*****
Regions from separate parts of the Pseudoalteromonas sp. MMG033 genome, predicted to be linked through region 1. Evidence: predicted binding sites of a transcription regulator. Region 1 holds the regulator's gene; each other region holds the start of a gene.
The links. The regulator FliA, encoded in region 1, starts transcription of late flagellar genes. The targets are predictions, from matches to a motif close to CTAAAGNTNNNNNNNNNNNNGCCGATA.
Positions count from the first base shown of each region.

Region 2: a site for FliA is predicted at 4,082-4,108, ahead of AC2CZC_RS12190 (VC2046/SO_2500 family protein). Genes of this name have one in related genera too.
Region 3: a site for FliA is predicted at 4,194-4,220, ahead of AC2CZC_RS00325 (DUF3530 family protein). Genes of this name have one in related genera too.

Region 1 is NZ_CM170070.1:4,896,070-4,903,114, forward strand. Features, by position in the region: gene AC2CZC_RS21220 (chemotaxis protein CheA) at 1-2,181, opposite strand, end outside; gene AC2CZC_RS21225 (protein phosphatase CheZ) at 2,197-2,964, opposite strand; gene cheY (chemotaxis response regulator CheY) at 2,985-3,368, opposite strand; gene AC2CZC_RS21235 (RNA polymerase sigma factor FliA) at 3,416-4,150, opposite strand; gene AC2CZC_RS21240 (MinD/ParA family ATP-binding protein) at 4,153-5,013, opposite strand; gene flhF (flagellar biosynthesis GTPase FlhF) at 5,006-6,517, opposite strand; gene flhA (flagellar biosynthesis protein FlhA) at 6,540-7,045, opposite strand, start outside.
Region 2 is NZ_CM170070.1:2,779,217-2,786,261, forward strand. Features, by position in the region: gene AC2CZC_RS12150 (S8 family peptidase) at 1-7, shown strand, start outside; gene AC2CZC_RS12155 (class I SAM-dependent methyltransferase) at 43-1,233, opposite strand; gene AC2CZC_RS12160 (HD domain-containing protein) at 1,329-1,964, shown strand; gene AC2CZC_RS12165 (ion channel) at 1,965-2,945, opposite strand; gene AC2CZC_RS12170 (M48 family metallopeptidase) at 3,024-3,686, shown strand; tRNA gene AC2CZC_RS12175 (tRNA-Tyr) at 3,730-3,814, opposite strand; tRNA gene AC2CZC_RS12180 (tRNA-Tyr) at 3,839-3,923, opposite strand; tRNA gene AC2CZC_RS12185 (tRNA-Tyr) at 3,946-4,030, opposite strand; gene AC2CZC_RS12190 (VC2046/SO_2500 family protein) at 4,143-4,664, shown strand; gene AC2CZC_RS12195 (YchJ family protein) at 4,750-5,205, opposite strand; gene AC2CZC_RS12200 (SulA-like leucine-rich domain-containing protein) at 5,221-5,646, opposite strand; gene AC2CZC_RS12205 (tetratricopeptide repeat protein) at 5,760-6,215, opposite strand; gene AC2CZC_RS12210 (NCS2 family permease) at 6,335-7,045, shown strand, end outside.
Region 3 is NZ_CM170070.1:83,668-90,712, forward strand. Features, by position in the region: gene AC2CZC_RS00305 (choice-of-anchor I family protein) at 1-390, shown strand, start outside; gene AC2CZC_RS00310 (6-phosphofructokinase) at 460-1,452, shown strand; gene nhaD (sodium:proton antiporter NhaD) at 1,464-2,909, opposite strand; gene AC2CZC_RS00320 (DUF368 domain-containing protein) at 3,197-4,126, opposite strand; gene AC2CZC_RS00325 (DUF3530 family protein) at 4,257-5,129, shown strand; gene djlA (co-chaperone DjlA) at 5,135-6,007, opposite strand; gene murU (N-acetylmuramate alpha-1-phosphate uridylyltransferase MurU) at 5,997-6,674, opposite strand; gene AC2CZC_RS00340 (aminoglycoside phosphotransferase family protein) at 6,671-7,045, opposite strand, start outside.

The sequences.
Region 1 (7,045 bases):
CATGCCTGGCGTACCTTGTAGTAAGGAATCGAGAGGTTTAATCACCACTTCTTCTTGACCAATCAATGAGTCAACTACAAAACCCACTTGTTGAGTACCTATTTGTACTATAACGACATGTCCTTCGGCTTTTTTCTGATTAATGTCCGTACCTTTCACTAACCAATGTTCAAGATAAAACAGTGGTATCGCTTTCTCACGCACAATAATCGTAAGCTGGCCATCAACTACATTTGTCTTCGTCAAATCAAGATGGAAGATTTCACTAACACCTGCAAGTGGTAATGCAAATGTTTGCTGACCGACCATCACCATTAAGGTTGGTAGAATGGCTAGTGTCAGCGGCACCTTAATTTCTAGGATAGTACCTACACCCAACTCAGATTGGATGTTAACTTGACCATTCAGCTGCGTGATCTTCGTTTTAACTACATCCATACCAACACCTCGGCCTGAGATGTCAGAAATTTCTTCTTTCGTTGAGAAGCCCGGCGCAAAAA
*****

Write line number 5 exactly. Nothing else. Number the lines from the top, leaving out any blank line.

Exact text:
Region 3: a site for FliA is predicted at 4,194-4,220, ahead of AC2CZC_RS00325 (DUF3530 family protein). Genes of this name have one in related genera too.